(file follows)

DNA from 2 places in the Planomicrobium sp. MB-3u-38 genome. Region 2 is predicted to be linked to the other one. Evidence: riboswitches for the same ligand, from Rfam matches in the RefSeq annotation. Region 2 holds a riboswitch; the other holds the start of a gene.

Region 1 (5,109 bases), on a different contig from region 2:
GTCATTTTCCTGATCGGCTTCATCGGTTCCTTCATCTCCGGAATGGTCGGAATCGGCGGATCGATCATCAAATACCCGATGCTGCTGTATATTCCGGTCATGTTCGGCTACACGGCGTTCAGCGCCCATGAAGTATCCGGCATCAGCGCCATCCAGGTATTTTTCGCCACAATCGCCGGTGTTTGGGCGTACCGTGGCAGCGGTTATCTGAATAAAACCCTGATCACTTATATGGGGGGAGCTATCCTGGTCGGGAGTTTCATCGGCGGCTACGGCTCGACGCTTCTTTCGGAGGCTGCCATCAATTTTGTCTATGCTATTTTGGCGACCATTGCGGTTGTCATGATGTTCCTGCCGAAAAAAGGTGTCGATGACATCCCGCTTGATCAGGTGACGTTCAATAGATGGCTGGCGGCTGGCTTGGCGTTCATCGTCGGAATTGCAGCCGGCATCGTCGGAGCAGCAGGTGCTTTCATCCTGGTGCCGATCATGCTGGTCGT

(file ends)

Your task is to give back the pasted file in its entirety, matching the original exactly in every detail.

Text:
DNA from 2 places in the Planomicrobium sp. MB-3u-38 genome. Region 2 is predicted to be linked to the other one. Evidence: riboswitches for the same ligand, from Rfam matches in the RefSeq annotation. Region 2 holds a riboswitch; the other holds the start of a gene.

Region 1 (5,109 bases), on a different contig from region 2:
GTCATTTTCCTGATCGGCTTCATCGGTTCCTTCATCTCCGGAATGGTCGGAATCGGCGGATCGATCATCAAATACCCGATGCTGCTGTATATTCCGGTCATGTTCGGCTACACGGCGTTCAGCGCCCATGAAGTATCCGGCATCAGCGCCATCCAGGTATTTTTCGCCACAATCGCCGGTGTTTGGGCGTACCGTGGCAGCGGTTATCTGAATAAAACCCTGATCACTTATATGGGGGGAGCTATCCTGGTCGGGAGTTTCATCGGCGGCTACGGCTCGACGCTTCTTTCGGAGGCTGCCATCAATTTTGTCTATGCTATTTTGGCGACCATTGCGGTTGTCATGATGTTCCTGCCGAAAAAAGGTGTCGATGACATCCCGCTTGATCAGGTGACGTTCAATAGATGGCTGGCGGCTGGCTTGGCGTTCATCGTCGGAATTGCAGCCGGCATCGTCGGAGCAGCAGGTGCTTTCATCCTGGTGCCGATCATGCTGGTCGT